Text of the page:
Karma is a concept that originated in Indian culture, practiced by notable religions such as Buddhism and Hinduism. For the purpose of this article, Buddhism will be referenced. In Western cultures, karma would be defined as, “you reap what you sow.” There is more to karma than that. The aim of Buddhism is to end this cycle of suffering, or “samsara,” and achieve nirvana, or enlightenment. If you let go of any preconceived notions of karma, and any preconceived notions at all, you will understand the true meaning of karma. Karma is not meant to be a punishment, but rather as a source for understanding on how you can achieve nirvana. The basic foundation of Buddhism is the belief that a sense of self breeds suffering, and if you let go of a sense of self, you no longer suffer and you have achieved nirvana, breaking the cycle of samsara. Buddhism will be integrated with the following 12 Laws of Karma:
1. The Law of Cause and Effect
This doesn’t only apply to negative actions. This applies to ANY action. A person’s actions determine whether someone reincarnates and lives a cycle of suffering or achieves nirvana. Remember that this law didn’t necessarily mention punishment.
2. The Law of Creation
Karma yoga comes into play here. This refers to selflessness in the sense of giving by creating and being a participant in the world. Be truly selfless by letting go of any self and any preconceived notions, and create.
3. The Law of Humility
To let go of any negativity is to accept it. When it comes to a sense of self, accepting any negativity or accepting what you cannot be is the key to letting go before achieving nirvana.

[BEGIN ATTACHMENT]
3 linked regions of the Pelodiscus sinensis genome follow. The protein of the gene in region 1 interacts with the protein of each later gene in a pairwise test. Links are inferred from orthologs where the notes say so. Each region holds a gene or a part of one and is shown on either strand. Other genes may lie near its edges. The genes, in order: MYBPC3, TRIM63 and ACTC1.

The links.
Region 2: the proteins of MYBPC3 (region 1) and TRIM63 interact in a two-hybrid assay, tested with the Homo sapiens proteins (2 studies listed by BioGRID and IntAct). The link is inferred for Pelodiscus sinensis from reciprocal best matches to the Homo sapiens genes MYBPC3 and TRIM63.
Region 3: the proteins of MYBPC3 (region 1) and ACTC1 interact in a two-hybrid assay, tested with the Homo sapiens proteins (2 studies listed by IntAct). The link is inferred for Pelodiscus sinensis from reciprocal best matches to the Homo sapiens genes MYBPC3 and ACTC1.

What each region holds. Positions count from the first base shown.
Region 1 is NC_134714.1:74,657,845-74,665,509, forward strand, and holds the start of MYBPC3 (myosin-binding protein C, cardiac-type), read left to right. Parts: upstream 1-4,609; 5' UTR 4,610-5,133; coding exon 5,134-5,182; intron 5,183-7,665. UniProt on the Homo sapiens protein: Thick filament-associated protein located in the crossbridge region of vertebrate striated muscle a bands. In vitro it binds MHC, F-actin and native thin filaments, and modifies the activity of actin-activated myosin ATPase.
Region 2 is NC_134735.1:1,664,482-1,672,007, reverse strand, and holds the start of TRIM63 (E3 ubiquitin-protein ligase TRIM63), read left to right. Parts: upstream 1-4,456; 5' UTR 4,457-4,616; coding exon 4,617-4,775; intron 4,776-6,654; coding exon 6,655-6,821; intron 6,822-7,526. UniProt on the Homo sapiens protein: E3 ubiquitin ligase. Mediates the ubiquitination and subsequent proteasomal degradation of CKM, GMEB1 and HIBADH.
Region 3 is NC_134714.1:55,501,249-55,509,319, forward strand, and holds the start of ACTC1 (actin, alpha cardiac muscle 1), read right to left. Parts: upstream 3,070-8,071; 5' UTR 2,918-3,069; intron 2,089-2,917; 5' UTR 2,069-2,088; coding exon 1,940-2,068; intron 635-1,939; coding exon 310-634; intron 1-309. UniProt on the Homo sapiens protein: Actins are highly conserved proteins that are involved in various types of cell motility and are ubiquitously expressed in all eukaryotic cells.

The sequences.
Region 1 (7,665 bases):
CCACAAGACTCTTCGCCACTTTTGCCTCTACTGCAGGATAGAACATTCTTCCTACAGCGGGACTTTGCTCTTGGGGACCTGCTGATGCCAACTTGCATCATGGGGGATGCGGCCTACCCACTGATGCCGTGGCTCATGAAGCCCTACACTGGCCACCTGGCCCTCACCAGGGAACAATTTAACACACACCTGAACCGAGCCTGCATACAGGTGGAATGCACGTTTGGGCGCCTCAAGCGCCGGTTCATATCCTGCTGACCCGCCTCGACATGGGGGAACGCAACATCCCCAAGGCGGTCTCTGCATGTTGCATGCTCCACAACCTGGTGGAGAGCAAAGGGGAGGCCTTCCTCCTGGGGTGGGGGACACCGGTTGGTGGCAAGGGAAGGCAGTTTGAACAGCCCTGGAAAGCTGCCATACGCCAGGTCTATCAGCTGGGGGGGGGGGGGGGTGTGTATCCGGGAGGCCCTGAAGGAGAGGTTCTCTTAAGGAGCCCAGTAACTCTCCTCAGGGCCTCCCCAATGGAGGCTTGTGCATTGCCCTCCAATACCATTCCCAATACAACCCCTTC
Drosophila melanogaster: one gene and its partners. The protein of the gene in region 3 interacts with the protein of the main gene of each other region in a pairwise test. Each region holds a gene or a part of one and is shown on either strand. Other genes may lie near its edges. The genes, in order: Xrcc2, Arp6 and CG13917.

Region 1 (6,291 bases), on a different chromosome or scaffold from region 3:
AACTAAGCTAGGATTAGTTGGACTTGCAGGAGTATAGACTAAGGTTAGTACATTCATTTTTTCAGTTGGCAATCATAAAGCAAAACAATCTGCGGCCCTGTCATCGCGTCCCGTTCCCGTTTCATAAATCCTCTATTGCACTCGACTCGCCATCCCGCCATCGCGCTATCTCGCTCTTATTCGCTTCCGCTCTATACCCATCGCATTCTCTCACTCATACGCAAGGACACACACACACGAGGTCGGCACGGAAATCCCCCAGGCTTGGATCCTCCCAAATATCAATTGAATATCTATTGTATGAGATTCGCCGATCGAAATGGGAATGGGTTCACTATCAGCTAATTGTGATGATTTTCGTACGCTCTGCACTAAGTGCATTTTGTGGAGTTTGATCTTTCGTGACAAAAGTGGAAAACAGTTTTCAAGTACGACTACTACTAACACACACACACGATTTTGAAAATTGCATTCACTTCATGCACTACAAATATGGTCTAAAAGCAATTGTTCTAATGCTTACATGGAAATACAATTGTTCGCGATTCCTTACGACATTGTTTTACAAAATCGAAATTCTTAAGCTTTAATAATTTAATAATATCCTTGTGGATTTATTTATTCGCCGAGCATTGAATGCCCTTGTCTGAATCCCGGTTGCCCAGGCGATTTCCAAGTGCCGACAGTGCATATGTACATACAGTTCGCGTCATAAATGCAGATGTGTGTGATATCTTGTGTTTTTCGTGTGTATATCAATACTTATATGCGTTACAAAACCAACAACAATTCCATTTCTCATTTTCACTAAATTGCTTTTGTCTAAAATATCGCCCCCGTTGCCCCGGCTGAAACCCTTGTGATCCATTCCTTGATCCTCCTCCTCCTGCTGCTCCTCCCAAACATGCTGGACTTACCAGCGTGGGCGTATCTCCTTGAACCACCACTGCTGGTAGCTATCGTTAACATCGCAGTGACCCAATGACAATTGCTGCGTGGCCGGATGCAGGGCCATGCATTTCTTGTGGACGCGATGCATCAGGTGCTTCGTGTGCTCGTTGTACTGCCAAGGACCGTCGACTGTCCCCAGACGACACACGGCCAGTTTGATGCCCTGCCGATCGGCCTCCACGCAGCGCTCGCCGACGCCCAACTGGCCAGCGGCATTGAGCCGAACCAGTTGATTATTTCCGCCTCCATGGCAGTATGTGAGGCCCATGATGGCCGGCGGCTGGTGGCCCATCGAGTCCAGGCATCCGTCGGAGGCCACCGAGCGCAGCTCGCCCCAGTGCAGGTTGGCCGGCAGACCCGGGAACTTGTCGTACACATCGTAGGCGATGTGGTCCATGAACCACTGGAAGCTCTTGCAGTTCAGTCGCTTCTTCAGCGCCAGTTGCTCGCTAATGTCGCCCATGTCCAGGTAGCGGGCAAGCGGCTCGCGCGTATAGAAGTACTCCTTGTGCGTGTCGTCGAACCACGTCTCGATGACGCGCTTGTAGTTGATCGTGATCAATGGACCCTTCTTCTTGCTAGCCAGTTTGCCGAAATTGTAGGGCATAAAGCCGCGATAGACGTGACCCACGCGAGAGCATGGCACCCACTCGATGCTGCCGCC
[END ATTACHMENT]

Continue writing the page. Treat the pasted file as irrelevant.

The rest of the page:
4. The Law of Growth
Realize where you have control: yourself. You are never away from yourself, and you have the power to grow by letting go.
5. The Law of Responsibility
If we see something wrong with our surroundings, we must change our frame of mind and perceptions because in Buddhism, there are no perceptions because there is no sense of self. Be aware.
6. The Law of Connection
We are connected to everything in the universe; we are connected to our past, present, and future. Experience a deeper connection by simply being and being deeply aware. Just be.
7. The Law of Focus
Elaborating on the concept of simply being, let’s use meditation as an example. Take the time out of everyday to sit, close your eyes, breathe, and be only aware of your breathing. Feel your spiritual growth by letting go your negative thoughts, your desires, your self, everything. Be where you are and breathe.
8. The Law of Giving and Hospitality
We are selfless when we let go of everything we thought before, and therefore, we reveal our true intentions. This goes along with karma yoga; when we give, we are closer to reaching our spiritual growth, or achieving nirvana.
9. The Law of Change
Changed actions break the cycle of history repeating itself. In Buddhist terms, changed actions break the cycle of reincarnation by achieving nirvana. By achieving nirvana, the individual is no longer suffering because they are truly enlightened.
10. The Law of Here and Now
Even though we are connected to the past, present, and future, we are in the present. A second ago is the past and every second from now is the future, but every second we experience is the present. Be aware of every second by letting go of your sense of desire and self.
11. The Law of of Patience and Reward
That constant meditation mindset is no easy task, and it takes persistence and patience. It took Buddha days of meditating before coming up with the Four Noble Truths. So it is no easy task. And there will be no reward if you meditating with the hopes of receiving a reward. Remember, let go of everything.
12. The Law of Significance and Inspiration
Significance can come in the form of great quality or little to none. Great significance is applying these 12 laws and achieving nirvana through persistence and patience. Little is rewarded with being reincarnated and living through samsara, or the cycle of suffering.